Wrist fractures involve the radius, and sometimes also the ulna. Certain types of wrist fractures are called Colles' fractures.These occur commonly after a fall on an outstretched arm, particularly in older people. People have pain, swelling, and tenderness, and often the wrist appears in an unnatural position.
For many fractures, closed reduction followed by casting is adequate. The cast may be worn for 3 to 6 weeks. Other wrist fractures require surgery, particularly if the joint surface is out of place, especially in active adults who need to be able to fully use their wrist. During surgery, an internal plate may be applied, or an external fixator (a frame of rods clamped to stainless steel pins that pass through the skin into the bone) is used.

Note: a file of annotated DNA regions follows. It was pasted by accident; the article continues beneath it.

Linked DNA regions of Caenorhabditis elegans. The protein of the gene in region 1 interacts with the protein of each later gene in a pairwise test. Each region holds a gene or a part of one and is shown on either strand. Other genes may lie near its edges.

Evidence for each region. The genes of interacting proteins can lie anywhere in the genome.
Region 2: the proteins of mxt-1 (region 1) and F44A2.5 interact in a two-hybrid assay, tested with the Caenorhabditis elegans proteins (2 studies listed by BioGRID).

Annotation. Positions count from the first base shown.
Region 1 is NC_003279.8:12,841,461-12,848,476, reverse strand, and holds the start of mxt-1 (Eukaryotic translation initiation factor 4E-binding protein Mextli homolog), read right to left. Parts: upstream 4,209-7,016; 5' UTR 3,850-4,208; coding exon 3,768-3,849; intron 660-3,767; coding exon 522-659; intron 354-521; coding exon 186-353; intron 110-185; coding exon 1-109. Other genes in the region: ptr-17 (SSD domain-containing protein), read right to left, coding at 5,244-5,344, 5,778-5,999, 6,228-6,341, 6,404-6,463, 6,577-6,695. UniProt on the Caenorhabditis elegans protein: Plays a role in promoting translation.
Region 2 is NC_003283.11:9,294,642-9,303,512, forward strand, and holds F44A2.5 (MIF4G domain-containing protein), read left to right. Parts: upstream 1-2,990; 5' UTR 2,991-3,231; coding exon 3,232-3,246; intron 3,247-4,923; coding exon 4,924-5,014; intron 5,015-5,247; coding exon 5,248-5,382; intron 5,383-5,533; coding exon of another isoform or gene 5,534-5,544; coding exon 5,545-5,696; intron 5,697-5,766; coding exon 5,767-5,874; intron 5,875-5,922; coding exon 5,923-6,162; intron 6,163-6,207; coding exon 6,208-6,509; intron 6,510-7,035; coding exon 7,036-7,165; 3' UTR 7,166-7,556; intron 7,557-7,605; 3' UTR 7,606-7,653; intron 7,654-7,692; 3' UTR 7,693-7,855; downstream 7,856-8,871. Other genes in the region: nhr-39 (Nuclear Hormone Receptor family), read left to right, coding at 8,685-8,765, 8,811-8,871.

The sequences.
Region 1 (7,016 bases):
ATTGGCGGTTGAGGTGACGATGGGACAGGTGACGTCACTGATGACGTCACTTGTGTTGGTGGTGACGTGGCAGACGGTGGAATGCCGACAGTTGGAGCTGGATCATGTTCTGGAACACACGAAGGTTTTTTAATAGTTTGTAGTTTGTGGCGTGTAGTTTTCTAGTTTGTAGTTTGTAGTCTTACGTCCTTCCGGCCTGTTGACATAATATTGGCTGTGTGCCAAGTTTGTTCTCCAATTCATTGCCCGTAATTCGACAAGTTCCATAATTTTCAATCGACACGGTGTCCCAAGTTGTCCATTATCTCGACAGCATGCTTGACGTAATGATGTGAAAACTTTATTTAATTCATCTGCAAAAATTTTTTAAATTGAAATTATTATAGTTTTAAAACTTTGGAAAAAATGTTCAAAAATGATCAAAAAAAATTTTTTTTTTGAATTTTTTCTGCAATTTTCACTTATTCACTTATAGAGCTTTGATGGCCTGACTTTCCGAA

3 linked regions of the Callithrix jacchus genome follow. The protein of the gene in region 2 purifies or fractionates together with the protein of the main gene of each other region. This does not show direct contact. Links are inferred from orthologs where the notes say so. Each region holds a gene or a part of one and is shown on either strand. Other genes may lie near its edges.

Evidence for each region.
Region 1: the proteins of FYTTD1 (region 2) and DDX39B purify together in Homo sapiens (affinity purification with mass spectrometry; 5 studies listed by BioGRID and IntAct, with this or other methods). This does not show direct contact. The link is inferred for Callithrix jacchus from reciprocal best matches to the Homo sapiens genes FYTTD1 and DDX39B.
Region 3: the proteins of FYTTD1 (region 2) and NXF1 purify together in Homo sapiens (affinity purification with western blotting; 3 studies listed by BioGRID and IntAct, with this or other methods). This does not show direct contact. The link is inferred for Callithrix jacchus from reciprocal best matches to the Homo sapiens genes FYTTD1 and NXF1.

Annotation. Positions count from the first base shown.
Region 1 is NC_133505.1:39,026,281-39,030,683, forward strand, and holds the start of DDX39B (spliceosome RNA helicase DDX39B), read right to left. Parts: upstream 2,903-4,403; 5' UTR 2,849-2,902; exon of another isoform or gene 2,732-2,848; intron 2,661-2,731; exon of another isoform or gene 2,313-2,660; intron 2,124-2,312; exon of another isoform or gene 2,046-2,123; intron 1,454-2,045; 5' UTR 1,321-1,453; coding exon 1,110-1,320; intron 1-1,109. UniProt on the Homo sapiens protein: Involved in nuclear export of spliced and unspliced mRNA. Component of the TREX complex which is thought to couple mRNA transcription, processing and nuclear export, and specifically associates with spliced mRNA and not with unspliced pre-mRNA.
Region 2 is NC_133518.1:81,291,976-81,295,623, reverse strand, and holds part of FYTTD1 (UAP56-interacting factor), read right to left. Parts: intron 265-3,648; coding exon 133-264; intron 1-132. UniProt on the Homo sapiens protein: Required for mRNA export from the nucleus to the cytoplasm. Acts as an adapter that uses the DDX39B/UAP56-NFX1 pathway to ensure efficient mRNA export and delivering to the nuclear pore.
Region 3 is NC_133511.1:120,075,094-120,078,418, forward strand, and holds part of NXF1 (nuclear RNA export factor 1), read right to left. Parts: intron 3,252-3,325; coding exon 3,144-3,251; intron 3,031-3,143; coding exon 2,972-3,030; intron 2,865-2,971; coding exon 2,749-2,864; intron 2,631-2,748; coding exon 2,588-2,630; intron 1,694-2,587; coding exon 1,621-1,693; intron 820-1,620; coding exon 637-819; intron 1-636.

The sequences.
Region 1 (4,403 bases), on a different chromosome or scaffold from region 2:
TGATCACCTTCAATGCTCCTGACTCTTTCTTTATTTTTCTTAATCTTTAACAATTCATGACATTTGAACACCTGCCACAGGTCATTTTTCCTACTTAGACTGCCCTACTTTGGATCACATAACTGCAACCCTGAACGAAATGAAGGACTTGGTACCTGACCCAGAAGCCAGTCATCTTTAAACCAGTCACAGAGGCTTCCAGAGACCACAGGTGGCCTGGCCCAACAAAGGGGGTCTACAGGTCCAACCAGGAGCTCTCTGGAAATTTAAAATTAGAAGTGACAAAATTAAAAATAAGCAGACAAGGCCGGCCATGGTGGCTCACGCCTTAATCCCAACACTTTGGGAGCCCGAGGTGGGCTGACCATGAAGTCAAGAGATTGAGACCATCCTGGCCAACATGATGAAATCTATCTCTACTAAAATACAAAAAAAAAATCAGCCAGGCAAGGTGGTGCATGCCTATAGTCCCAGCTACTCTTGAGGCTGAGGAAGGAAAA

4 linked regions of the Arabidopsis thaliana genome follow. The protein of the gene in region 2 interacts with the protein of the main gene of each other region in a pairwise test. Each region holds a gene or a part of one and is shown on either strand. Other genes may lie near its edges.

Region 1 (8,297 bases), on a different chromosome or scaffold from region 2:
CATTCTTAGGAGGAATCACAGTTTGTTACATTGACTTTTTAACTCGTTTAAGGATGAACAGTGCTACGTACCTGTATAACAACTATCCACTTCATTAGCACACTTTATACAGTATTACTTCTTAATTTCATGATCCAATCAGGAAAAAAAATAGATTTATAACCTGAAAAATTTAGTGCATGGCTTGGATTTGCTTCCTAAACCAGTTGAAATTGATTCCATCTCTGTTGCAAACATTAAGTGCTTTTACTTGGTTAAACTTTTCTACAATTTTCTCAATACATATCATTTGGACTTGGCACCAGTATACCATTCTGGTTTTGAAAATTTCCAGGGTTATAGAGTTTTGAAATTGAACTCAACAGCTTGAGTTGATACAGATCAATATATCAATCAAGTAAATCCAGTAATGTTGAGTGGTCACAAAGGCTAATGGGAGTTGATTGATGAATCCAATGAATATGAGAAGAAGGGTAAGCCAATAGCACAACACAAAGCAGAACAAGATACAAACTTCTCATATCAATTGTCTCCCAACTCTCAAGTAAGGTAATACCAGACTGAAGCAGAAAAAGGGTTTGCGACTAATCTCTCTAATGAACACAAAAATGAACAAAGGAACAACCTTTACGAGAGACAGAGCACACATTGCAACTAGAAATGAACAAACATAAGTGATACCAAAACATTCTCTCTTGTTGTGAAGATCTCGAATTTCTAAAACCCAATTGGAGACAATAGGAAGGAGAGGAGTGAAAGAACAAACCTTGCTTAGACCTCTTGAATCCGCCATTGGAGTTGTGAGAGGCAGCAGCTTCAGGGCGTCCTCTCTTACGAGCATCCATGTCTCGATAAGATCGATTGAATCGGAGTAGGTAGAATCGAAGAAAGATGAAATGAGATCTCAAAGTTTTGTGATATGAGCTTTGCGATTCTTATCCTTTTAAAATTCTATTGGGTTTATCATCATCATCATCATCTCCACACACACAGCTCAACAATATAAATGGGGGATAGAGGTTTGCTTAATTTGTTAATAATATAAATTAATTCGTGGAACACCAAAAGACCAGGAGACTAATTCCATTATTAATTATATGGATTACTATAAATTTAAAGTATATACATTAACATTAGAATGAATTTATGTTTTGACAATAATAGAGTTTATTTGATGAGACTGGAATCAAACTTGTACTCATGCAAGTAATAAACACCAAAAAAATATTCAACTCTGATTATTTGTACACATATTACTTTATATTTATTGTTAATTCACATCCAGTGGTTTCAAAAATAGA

Daily motion of the fingers, elbow (if free), and shoulder helps to avoid stiffness. Elevation of the hand is important to control swelling. Comfort, flexibility, and strength of the wrist continue to improve for 6 to 12 months after the fracture.
Last full review/revision December 2008 by James R. Roberts, MD